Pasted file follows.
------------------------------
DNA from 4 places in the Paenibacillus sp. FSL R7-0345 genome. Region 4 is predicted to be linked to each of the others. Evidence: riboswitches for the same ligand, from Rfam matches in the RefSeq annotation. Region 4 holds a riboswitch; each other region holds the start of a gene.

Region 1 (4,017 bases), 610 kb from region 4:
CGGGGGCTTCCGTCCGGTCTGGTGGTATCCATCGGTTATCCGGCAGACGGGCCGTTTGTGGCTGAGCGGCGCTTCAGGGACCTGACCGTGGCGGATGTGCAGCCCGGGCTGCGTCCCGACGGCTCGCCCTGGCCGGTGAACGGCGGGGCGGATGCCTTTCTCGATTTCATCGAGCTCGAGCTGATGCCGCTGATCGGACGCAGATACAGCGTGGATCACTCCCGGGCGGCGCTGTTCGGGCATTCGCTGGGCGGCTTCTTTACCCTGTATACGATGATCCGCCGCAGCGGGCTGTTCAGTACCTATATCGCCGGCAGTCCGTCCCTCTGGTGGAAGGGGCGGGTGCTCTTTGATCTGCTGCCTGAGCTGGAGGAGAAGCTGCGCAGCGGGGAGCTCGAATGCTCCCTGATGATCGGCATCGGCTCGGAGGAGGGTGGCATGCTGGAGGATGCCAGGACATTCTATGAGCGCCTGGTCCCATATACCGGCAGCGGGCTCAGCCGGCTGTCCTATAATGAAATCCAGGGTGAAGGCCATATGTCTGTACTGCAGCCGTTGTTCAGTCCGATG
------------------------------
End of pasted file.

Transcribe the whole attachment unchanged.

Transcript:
DNA from 4 places in the Paenibacillus sp. FSL R7-0345 genome. Region 4 is predicted to be linked to each of the others. Evidence: riboswitches for the same ligand, from Rfam matches in the RefSeq annotation. Region 4 holds a riboswitch; each other region holds the start of a gene.

Region 1 (4,017 bases), 610 kb from region 4:
CGGGGGCTTCCGTCCGGTCTGGTGGTATCCATCGGTTATCCGGCAGACGGGCCGTTTGTGGCTGAGCGGCGCTTCAGGGACCTGACCGTGGCGGATGTGCAGCCCGGGCTGCGTCCCGACGGCTCGCCCTGGCCGGTGAACGGCGGGGCGGATGCCTTTCTCGATTTCATCGAGCTCGAGCTGATGCCGCTGATCGGACGCAGATACAGCGTGGATCACTCCCGGGCGGCGCTGTTCGGGCATTCGCTGGGCGGCTTCTTTACCCTGTATACGATGATCCGCCGCAGCGGGCTGTTCAGTACCTATATCGCCGGCAGTCCGTCCCTCTGGTGGAAGGGGCGGGTGCTCTTTGATCTGCTGCCTGAGCTGGAGGAGAAGCTGCGCAGCGGGGAGCTCGAATGCTCCCTGATGATCGGCATCGGCTCGGAGGAGGGTGGCATGCTGGAGGATGCCAGGACATTCTATGAGCGCCTGGTCCCATATACCGGCAGCGGGCTCAGCCGGCTGTCCTATAATGAAATCCAGGGTGAAGGCCATATGTCTGTACTGCAGCCGTTGTTCAGTCCGATG